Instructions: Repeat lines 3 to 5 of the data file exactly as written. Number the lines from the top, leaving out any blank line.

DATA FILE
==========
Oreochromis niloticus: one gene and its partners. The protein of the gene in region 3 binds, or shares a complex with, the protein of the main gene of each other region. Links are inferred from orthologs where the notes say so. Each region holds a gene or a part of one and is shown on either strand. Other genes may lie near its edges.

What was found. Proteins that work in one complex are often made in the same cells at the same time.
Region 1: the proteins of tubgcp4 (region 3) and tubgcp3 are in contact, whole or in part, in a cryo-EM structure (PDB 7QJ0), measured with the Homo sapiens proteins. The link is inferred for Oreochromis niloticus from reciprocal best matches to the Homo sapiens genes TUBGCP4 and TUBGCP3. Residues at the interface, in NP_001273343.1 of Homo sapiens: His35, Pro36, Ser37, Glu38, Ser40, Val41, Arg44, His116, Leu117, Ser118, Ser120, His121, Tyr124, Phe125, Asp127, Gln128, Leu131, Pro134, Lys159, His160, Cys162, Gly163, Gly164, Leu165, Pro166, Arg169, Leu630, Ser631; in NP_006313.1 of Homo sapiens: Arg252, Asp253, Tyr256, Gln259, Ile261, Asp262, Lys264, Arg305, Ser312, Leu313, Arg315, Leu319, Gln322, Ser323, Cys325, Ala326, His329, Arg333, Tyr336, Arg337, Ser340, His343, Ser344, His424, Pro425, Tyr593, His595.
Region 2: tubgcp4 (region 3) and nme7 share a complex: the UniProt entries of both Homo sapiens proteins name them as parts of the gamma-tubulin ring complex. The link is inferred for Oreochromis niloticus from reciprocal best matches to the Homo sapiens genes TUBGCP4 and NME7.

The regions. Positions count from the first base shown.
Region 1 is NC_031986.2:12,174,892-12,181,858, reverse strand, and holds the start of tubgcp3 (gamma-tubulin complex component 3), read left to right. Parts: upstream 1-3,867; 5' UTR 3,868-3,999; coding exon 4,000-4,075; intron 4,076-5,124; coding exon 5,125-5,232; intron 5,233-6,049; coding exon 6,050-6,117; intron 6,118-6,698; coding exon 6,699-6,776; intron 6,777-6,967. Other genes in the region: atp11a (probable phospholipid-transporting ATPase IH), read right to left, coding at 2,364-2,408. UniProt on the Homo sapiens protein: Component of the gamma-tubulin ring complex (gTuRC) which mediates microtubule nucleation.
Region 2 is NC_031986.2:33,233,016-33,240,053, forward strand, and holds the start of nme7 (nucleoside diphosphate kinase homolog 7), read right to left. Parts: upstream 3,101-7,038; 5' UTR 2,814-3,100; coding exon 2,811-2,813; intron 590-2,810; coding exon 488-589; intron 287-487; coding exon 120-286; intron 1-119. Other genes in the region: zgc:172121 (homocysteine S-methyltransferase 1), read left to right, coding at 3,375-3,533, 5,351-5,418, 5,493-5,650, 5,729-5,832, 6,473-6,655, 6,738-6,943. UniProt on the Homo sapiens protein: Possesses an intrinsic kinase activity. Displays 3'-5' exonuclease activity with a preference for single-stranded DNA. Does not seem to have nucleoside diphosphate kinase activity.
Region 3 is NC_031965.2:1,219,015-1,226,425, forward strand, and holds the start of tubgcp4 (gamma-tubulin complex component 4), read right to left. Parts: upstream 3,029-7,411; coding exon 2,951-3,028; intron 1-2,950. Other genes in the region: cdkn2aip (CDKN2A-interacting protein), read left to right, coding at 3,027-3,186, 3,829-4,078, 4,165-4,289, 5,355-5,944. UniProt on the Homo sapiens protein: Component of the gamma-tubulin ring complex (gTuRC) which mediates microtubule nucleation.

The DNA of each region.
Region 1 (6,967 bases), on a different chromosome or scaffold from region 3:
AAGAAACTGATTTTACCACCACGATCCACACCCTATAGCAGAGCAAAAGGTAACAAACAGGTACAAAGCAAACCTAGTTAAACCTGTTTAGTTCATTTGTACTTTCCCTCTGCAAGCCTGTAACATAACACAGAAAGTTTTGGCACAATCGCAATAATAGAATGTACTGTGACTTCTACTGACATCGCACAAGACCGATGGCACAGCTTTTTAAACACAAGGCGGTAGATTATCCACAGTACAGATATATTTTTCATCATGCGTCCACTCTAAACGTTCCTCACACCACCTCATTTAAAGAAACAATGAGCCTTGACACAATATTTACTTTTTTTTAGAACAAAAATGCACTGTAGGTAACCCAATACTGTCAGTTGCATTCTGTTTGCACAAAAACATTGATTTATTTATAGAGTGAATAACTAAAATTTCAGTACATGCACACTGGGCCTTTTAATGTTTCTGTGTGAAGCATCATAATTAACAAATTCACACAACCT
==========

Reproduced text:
Region 1: the proteins of tubgcp4 (region 3) and tubgcp3 are in contact, whole or in part, in a cryo-EM structure (PDB 7QJ0), measured with the Homo sapiens proteins. The link is inferred for Oreochromis niloticus from reciprocal best matches to the Homo sapiens genes TUBGCP4 and TUBGCP3. Residues at the interface, in NP_001273343.1 of Homo sapiens: His35, Pro36, Ser37, Glu38, Ser40, Val41, Arg44, His116, Leu117, Ser118, Ser120, His121, Tyr124, Phe125, Asp127, Gln128, Leu131, Pro134, Lys159, His160, Cys162, Gly163, Gly164, Leu165, Pro166, Arg169, Leu630, Ser631; in NP_006313.1 of Homo sapiens: Arg252, Asp253, Tyr256, Gln259, Ile261, Asp262, Lys264, Arg305, Ser312, Leu313, Arg315, Leu319, Gln322, Ser323, Cys325, Ala326, His329, Arg333, Tyr336, Arg337, Ser340, His343, Ser344, His424, Pro425, Tyr593, His595.
Region 2: tubgcp4 (region 3) and nme7 share a complex: the UniProt entries of both Homo sapiens proteins name them as parts of the gamma-tubulin ring complex. The link is inferred for Oreochromis niloticus from reciprocal best matches to the Homo sapiens genes TUBGCP4 and NME7.

The regions. Positions count from the first base shown.